On behalf of its members, NRMLA submitted comments to the Department of Housing and Urban Development requesting that lenders and servicers be given 180 days to prepare for a transition from LIBOR to the Secured Overnight Financing Rate (“SOFR”) index and encouraged FHA to continue implementing policies that align HECM for Purchase with forward mortgages.
In a Federal Register notice published last month, HUD stated the model HECM Adjustable Rate Note has been revised to align with FHA’s transition from LIBOR to SOFR, which includes, but is not limited to, new definitions and replacement index language for future adjustable interest rate index transition events.
“The SOFR transition encompasses two distinct efforts,” says NRMLA. “The first relates to the origination of new adjustable rate HECMs tied to SOFR. The second is the transition of legacy adjustable rate LIBOR indexed HECMs to SOFR. Each presents unique industry challenges impacting different processes and systems. For that reason, HECM originators and servicers respectfully request no less than  days advance notice before the SOFR Index is required to either (i) originate new SOFR indexed adjustable rate HECMs, or (ii) to transition legacy LIBOR indexed adjustable rate HECMs to SOFR.”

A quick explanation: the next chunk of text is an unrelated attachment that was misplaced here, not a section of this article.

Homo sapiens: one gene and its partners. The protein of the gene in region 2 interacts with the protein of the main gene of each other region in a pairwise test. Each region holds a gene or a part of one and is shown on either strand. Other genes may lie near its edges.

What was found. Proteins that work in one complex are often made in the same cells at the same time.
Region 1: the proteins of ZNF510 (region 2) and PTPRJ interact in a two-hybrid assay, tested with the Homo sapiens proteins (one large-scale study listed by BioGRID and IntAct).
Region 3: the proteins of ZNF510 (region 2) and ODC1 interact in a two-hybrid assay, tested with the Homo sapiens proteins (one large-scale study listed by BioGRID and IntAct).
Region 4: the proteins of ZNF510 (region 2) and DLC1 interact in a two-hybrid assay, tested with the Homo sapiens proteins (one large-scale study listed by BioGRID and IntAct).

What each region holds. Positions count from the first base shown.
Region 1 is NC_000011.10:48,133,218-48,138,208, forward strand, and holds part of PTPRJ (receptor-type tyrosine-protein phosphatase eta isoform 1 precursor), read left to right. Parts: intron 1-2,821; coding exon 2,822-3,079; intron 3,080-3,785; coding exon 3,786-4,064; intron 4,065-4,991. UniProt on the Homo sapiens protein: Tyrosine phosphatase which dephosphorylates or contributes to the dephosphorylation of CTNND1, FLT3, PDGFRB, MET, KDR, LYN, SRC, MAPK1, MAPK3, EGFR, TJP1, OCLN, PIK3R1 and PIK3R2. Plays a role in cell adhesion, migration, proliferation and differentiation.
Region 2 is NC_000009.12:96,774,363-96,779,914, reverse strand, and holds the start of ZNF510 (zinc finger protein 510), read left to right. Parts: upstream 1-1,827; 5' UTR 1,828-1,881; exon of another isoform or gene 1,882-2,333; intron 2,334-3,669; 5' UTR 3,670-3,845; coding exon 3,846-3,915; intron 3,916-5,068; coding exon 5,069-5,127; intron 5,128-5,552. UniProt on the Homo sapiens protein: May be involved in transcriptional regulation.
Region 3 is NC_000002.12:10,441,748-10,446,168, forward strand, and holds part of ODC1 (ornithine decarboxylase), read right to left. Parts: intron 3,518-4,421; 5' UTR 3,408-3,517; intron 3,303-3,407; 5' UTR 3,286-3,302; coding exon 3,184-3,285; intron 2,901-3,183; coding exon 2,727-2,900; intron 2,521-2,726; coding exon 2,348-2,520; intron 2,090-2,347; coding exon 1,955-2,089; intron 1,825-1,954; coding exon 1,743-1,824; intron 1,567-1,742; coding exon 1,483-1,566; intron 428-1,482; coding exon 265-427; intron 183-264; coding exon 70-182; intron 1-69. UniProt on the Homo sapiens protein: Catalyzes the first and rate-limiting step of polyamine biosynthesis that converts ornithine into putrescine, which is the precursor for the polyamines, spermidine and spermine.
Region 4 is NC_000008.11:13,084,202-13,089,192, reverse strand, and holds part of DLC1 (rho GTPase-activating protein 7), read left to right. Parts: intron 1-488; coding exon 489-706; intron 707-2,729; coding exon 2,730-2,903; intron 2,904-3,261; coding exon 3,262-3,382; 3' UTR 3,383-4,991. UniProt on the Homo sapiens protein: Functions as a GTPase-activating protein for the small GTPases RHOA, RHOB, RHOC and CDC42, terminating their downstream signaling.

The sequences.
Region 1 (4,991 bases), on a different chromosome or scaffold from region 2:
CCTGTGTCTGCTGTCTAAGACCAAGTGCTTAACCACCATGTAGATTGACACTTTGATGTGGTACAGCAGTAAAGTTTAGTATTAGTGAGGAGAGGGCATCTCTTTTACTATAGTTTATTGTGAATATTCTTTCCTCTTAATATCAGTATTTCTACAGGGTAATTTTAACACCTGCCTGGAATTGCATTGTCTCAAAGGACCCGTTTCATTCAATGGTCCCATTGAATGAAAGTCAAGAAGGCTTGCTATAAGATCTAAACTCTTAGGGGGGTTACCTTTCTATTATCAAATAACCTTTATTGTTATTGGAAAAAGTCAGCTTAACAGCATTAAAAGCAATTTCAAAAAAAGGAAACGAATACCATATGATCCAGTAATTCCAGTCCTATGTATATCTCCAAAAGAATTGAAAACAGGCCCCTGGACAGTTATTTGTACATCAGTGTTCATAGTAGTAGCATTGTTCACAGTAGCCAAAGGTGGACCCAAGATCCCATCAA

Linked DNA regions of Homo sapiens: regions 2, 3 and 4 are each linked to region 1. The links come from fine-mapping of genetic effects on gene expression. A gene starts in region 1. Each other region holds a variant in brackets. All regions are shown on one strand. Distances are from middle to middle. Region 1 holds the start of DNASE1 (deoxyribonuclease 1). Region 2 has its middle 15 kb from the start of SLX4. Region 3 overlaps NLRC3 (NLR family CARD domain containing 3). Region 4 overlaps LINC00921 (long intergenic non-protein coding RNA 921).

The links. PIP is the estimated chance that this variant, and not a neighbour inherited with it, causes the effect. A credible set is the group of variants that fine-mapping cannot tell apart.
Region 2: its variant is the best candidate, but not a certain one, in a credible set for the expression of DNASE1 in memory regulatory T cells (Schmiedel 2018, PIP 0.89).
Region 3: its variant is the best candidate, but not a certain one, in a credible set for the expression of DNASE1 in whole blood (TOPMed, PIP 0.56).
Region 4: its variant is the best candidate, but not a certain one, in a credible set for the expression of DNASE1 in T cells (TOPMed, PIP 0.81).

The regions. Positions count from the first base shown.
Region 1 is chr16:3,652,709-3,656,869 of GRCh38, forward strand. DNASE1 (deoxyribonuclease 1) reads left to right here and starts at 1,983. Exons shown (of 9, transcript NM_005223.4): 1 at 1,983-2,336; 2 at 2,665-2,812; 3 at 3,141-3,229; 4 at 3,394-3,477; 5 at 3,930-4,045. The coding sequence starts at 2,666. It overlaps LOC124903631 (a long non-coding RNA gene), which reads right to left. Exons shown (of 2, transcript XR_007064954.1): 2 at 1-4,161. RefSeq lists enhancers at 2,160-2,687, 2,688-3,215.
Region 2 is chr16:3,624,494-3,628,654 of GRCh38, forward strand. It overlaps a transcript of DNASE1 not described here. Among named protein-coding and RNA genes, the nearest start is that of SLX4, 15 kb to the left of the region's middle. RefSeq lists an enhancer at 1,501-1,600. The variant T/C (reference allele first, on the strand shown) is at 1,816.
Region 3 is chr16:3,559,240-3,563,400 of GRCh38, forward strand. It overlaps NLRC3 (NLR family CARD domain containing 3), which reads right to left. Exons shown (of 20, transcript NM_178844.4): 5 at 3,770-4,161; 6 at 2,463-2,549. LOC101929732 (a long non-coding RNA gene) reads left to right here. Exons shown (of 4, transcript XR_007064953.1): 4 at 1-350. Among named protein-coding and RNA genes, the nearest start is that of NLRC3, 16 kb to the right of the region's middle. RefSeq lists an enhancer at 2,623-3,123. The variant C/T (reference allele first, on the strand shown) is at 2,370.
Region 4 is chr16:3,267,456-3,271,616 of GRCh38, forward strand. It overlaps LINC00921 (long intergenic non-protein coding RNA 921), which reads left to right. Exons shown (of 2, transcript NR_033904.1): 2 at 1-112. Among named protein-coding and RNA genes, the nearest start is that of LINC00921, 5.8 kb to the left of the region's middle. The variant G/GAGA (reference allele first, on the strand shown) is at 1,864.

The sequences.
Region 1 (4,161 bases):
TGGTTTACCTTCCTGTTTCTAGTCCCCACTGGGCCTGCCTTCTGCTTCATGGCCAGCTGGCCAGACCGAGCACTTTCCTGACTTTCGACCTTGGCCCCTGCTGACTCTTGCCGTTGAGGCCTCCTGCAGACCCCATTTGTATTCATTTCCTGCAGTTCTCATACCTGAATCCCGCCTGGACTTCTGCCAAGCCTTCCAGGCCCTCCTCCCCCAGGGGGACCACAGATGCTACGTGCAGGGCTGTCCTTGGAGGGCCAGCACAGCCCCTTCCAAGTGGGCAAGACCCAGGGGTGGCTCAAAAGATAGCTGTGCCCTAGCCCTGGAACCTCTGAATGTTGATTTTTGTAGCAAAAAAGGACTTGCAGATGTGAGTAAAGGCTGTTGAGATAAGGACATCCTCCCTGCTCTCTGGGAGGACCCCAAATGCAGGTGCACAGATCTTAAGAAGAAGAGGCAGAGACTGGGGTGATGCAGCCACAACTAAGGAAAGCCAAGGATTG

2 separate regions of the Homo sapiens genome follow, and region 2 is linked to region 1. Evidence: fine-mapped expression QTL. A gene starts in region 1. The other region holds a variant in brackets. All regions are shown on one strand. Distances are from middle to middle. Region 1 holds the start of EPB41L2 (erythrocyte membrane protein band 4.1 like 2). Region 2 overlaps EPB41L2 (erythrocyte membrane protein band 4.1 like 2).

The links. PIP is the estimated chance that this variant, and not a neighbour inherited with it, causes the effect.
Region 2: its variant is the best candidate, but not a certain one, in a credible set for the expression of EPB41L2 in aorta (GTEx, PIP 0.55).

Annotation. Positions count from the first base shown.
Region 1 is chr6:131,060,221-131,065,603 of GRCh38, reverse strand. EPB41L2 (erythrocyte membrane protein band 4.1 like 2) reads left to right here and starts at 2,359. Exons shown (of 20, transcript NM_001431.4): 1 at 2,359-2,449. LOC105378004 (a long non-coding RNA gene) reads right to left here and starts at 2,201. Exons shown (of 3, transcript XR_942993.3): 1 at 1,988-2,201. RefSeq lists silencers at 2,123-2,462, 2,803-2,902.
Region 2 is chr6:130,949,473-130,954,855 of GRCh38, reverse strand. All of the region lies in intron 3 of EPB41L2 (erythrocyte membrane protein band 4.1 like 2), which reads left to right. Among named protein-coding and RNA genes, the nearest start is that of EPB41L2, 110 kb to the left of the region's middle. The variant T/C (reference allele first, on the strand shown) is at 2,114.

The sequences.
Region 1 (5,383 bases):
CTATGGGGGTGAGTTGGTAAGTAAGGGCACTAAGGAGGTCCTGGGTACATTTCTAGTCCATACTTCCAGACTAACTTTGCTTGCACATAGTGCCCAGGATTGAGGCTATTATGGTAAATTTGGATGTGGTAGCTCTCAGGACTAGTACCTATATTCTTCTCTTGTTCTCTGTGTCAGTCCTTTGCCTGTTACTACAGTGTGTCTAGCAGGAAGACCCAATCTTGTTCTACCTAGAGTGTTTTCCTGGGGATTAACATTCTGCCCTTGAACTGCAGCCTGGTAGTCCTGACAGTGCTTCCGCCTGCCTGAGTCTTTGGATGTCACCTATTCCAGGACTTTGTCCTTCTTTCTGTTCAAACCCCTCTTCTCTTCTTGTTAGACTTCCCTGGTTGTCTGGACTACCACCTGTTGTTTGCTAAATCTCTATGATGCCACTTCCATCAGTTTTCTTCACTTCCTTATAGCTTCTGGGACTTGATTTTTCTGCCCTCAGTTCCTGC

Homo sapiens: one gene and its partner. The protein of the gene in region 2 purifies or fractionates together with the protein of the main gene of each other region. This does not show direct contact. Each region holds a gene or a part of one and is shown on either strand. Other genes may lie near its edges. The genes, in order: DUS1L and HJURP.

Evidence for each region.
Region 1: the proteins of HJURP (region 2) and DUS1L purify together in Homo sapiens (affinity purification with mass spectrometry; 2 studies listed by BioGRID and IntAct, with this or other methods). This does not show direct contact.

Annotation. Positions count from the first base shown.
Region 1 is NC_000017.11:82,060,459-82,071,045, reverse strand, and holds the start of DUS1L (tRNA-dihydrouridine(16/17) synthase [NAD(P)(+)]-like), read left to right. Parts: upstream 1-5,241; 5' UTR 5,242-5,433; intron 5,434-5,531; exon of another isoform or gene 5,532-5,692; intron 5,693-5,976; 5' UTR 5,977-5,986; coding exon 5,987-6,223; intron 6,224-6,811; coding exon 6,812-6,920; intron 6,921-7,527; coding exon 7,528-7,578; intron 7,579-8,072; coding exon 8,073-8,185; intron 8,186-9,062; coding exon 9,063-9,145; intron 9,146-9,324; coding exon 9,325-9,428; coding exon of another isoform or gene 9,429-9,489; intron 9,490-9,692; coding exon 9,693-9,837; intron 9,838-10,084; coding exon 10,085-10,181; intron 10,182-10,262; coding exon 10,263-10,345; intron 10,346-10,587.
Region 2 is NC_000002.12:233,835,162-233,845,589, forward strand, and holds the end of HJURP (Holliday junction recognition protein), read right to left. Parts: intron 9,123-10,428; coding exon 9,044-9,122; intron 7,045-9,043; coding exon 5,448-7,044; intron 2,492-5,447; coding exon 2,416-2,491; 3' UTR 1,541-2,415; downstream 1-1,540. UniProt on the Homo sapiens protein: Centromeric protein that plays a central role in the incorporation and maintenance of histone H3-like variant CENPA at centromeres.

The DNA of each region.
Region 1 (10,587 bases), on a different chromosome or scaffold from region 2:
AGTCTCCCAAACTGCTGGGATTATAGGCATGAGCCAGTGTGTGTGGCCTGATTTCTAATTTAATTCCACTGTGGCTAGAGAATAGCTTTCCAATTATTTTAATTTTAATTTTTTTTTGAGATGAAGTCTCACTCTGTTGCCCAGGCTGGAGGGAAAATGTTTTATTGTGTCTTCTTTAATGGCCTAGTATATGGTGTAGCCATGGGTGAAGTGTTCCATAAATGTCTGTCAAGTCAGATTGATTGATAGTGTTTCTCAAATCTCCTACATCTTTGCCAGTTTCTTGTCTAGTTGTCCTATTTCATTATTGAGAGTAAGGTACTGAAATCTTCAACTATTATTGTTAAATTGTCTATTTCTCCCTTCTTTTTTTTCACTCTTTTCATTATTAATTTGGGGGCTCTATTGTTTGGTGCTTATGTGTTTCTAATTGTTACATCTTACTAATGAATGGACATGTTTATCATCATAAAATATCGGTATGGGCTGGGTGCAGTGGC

NRMLA encouraged FHA to publish the revised model Note soon and to provide the industry with a reasonable period of time to comment on the proposed revisions before anything is finalized. Because some countries are experiencing negative interest rate environments, NRMLA requested that language be added to the model Note that establishes an interest rate floor.
The Federal Register Notice also suggests an intention on the part of FHA to allow new construction for HECM for Purchase loans. “We applaud this development,” says NRMLA, and “encourage FHA to further align its forward and reverse mortgage programs by permitting H4P to accept (i) all permissible forward mortgage program down payment funding sources, and (ii) all allowable forward mortgage program lender closing cost credits, adjustments and discounts.
Read the full letter by logging into the Comment Letter section of NRMLAonline.org.